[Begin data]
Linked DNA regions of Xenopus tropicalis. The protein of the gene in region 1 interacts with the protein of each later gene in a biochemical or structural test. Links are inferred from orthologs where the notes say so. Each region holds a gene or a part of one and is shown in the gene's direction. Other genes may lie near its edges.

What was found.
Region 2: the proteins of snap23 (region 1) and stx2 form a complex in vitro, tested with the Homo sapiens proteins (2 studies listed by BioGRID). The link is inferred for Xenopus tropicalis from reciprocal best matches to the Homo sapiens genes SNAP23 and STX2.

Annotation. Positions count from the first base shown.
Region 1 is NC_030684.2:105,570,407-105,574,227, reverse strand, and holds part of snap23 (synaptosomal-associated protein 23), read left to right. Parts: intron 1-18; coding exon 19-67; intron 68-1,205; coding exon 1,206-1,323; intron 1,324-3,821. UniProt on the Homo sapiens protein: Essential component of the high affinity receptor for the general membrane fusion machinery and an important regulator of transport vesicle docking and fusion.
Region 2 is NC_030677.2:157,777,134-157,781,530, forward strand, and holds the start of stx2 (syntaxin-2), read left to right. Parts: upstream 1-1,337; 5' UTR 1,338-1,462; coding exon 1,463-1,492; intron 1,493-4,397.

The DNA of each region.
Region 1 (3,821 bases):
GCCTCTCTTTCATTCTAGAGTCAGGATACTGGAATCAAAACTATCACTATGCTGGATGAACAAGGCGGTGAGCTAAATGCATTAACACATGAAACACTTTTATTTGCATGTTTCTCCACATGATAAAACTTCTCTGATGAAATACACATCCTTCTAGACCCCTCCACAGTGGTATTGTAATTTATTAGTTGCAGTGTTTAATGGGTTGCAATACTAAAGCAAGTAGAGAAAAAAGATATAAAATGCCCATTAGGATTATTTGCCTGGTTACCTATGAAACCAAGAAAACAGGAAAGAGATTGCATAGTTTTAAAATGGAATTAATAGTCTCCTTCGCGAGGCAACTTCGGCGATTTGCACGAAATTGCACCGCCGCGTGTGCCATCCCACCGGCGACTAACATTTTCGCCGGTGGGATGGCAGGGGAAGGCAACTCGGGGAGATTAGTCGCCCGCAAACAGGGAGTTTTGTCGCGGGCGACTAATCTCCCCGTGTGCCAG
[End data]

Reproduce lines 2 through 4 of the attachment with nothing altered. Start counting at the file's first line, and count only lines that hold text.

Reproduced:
What was found.
Region 2: the proteins of snap23 (region 1) and stx2 form a complex in vitro, tested with the Homo sapiens proteins (2 studies listed by BioGRID). The link is inferred for Xenopus tropicalis from reciprocal best matches to the Homo sapiens genes SNAP23 and STX2.

Annotation. Positions count from the first base shown.